• find the euclidean distance between the projected image and the test image, calculates the 1NN of the eigenface

These eigenfaces can now be used to represent both existing and new faces: we can project a new (mean-subtracted) image on the eigenfaces and thereby record how that new face differs from the mean face. The eigenvalues associated with each eigenface represent how much the images in the training set vary from the mean image in that direction. Information is lost by projecting the image on a subset of the eigenvectors, but losses are minimized by keeping those eigenfaces with the largest eigenvalues. For instance, working with a 100 × 100 image will produce 10,000 eigenvectors. In practical applications, most faces can typically be identified using a projection on between 100 and 150 eigenfaces, so that most of the 10,000 eigenvectors can be discarded.

Python Implementation:

@author: roycek

import math
import sys

import matplotlib.pyplot as plt
import numpy as np

pixel = (32, 32)  # pixels
plt.figure(figsize=(5, 5))  # figure size
color_scale = 'gray'  # gray scale
image_rotation = 3  # rotate 270 degrees

KNN = 1  # k nearest neighbour
arg_req, top_faces, min_K = 5, 5, 5  # arguments required, top 5 eigenvectors, minimum value of K

def mean_face(array, plot_img=False) -> np.ndarray:
    """mean face of the training set and plot image if flagged"""
    m_f = array.mean(axis=1)
    if plot_img:
        plot_image(rotate_image(np.resize(m_f, pixel)), title='Mean Face')
    return m_f

def centre_mean(array) -> np.ndarray:
    """subtract mean from the training set"""
    return array - array.mean(axis=0)

def compute_covariance(matrix) -> np.ndarray:
    """covariance matrix of dataset"""
    return np.dot(matrix.T, matrix)

def compute_eig_vector_values(cov_matrix) -> np.array:
    """returns sorted eigenvalue and eigenvectors in ascending order"""
    return np.linalg.eigh(cov_matrix)

def compute_dot_product(x, y) -> np.ndarray:
    """returns dot product between two entity"""
    return np.dot(x, y)

def rotate_image(vector) -> np.ndarray:
    """rotate image three times"""
    return np.rot90(vector, image_rotation)

def k_eig_vectors(eig_val, eig_vec, k_th) -> np.ndarray:
    """returns sorted and the K largest normalised eigen vectors"""
    eig_vectors = eig_vec[:, eig_val.argsort()[::-1]]
    for i in range(len(eig_val)):
        eig_vec[i] /= np.linalg.norm(eig_vec[i])
    return eig_vectors[:, :k_th]

def sort_tuple(tup, y) -> set:
    """returns sorted tuple"""
    tup.sort(key=lambda x: x[y])
    return tup

def euclidean_distance(test_data_vector, training_data_vector) -> float:
    """calculates the euclidean distance between two vectors"""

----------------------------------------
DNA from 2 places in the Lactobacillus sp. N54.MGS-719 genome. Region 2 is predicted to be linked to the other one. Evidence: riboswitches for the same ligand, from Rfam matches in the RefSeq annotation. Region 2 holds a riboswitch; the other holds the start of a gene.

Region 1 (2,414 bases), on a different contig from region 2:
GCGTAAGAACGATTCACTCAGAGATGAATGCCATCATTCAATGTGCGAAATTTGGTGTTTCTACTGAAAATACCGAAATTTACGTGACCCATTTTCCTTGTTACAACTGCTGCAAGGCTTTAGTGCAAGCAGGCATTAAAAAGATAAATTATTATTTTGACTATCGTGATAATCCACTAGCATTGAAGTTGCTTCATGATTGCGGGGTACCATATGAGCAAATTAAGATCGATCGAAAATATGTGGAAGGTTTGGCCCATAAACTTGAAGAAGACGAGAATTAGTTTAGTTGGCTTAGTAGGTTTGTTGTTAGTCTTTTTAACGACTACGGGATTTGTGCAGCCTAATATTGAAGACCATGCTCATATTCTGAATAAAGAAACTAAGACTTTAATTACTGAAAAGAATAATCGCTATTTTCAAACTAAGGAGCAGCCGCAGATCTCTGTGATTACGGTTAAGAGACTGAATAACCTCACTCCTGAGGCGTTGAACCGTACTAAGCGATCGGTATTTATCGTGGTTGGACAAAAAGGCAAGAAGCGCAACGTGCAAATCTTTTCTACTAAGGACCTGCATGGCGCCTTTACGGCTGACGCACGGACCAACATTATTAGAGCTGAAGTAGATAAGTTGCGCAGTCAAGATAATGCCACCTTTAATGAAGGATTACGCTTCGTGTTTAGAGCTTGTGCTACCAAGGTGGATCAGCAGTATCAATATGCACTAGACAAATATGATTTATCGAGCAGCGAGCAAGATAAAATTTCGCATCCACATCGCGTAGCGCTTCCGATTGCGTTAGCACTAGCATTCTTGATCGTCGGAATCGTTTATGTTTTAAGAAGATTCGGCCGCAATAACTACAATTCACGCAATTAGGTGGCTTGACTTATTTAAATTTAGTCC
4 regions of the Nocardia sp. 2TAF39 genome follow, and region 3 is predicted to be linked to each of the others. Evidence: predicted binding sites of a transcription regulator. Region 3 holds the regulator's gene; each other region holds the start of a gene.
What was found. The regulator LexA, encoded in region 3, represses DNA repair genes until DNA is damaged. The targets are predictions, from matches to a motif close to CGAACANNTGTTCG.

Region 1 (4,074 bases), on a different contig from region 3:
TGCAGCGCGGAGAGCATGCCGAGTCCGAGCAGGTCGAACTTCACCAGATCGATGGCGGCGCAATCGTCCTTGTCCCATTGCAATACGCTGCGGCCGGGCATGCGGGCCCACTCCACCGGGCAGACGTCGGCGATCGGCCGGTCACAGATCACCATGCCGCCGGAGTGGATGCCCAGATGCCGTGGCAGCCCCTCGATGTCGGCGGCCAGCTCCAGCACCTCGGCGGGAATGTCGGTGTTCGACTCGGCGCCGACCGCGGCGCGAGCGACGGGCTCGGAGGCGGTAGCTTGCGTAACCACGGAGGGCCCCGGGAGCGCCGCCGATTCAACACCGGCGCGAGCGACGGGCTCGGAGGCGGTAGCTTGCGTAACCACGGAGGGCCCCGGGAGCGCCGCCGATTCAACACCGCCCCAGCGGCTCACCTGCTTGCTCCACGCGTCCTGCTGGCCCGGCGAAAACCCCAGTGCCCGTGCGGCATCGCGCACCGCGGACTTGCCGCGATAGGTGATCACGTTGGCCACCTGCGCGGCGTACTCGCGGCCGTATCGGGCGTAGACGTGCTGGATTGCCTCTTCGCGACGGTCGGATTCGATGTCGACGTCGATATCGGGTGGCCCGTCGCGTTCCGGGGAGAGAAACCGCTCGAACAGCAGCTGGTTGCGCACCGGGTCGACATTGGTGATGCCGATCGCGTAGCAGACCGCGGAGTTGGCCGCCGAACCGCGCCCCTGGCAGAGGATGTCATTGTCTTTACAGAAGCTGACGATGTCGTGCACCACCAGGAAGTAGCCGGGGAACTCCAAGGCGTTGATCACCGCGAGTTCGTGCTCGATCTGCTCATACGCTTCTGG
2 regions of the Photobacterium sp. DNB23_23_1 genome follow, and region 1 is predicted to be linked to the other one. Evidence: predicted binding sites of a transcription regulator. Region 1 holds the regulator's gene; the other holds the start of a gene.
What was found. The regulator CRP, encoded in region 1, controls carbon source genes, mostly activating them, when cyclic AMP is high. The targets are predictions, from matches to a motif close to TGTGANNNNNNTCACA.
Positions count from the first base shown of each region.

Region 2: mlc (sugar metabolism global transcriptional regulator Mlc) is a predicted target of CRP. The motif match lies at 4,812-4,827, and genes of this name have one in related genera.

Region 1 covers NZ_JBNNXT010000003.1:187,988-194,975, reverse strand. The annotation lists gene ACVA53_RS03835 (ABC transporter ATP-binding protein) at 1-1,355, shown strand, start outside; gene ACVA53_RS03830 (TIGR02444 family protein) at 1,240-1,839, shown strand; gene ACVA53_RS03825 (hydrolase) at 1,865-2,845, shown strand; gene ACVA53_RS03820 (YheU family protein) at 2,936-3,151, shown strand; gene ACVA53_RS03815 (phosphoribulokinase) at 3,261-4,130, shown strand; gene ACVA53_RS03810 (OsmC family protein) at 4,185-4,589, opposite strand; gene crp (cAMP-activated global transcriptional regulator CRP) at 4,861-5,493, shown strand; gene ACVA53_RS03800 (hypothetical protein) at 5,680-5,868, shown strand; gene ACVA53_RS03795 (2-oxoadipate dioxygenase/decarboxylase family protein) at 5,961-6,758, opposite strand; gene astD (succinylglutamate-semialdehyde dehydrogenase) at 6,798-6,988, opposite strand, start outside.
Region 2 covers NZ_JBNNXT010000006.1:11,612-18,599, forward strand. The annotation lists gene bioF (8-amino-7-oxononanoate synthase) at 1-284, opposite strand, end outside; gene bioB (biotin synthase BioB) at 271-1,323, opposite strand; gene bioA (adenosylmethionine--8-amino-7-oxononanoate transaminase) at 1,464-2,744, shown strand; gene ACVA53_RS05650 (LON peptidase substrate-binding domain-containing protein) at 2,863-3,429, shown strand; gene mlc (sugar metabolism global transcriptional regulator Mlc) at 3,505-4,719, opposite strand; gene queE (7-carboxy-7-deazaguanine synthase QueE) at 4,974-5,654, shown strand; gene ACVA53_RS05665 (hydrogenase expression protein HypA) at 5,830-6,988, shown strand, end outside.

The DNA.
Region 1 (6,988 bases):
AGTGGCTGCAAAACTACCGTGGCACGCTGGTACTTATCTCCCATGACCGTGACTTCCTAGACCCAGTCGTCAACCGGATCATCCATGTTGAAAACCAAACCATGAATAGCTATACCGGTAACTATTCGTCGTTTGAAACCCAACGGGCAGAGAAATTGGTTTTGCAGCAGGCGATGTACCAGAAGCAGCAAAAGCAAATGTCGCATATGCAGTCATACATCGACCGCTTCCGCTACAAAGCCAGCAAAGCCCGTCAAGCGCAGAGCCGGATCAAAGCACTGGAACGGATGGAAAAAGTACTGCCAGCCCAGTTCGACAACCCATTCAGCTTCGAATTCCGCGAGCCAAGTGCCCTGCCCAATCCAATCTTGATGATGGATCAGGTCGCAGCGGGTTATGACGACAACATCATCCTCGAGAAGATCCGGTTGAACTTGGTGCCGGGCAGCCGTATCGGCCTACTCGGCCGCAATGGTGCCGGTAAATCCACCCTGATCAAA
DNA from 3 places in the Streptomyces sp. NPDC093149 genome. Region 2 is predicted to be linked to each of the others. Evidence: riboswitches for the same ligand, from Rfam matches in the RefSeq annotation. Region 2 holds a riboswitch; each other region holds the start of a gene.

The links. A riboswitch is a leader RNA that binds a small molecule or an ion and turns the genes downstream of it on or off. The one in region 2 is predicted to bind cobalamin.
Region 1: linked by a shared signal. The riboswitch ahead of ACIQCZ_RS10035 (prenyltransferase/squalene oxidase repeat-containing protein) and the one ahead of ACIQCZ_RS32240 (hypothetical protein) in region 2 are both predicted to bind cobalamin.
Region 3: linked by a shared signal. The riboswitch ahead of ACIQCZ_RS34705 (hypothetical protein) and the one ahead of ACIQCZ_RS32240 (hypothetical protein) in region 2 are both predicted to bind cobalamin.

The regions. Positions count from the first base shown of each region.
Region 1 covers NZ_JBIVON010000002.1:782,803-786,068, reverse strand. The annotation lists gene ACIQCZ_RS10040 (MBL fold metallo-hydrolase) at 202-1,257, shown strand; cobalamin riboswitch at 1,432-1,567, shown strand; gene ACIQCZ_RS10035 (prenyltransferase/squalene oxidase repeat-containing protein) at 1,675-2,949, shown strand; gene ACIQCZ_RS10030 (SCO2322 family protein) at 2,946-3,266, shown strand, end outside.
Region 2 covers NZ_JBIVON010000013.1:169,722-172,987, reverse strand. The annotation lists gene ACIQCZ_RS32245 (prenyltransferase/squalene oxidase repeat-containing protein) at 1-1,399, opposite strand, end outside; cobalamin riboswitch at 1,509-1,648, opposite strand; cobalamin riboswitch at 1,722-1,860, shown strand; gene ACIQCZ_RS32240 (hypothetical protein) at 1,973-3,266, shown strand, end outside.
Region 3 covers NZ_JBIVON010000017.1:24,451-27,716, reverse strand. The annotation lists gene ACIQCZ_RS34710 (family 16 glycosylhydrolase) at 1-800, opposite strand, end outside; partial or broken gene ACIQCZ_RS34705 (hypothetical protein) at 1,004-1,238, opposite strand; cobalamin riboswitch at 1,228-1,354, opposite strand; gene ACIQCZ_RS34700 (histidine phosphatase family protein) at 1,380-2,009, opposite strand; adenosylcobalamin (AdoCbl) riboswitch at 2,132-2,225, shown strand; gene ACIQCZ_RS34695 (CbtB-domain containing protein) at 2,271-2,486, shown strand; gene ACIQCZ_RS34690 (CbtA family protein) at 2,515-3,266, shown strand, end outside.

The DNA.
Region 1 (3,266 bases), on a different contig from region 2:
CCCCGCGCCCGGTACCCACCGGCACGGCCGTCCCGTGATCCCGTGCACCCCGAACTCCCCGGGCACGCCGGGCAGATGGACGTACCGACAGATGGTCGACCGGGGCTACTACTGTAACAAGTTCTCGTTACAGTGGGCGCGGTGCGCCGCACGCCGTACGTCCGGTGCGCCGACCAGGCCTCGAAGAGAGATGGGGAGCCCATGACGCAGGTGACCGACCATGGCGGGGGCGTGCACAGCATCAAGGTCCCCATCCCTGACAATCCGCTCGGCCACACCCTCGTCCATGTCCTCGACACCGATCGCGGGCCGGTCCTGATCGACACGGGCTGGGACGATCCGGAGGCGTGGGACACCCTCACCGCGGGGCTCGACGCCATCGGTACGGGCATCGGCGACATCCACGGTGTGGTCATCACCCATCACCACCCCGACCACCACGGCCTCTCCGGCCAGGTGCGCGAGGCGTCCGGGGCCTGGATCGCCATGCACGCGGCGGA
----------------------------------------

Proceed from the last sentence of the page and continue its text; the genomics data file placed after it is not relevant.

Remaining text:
return math.sqrt(sum([(a - b) ** 2 for a, b in zip(test_data_vector, training_data_vector)]))

def reconstruct_image(vector, m_f, top_ev, k, weight=None, weights_calculated=False) -> np.ndarray:
    """reconstruct a vector with a compact formula if not flagged else with weights"""
    if weights_calculated:
        return compute_dot_product(weight, top_ev) + m_f
    reconstructed_image = m_f + compute_dot_product(compute_dot_product(vector - m_f, top_ev), top_ev.T)
    plot_image(rotate_image(np.resize(reconstructed_image, pixel)), title=f'Reconstructed Test Image for K: {k}')

def accuracy_metric(actual, predicted, correct=0) -> float:
    """calculate accuracy of the dataset comparing the actual test label vs the predicted label"""
    for i in range(len(actual)):
        if actual[i] == predicted[i]:
            correct += 1
    return correct / len(actual) * 100.0

def plot_image(image, image_vector=None, subplot=False, horizontal=False, title=''):
    """plot image individual or subplots based on flags"""
    if not subplot:
        plt.imshow(image, cmap=color_scale)
        for i in range(len(image) if not horizontal else top_faces):
            if horizontal:
                image_vector = rotate_image(np.resize(image[:, i], pixel))
            plt.subplot(1 if horizontal else len(image), 1 if not horizontal else top_faces, i + 1)
            plt.imshow(image[i] if not horizontal else image_vector, cmap=color_scale)

def plot_requirements(training_data, test_data, k, eig_value, eig_vector, train_label,
                      test_label, top_eig_vectors, incorrect_images, threshold):
    """plots the mean face of the training set, top 5 eigen-face, 4 images of test_data for different K and
    the plot of 1NN classification rate upto k"""
    # # requirement 1
    mean_face(training_data.T, plot_img=True), plot_image(top_eig_vectors, subplot=True, horizontal=True,
                                                          title='Top 5 EigenFaces')

    # # requirement 2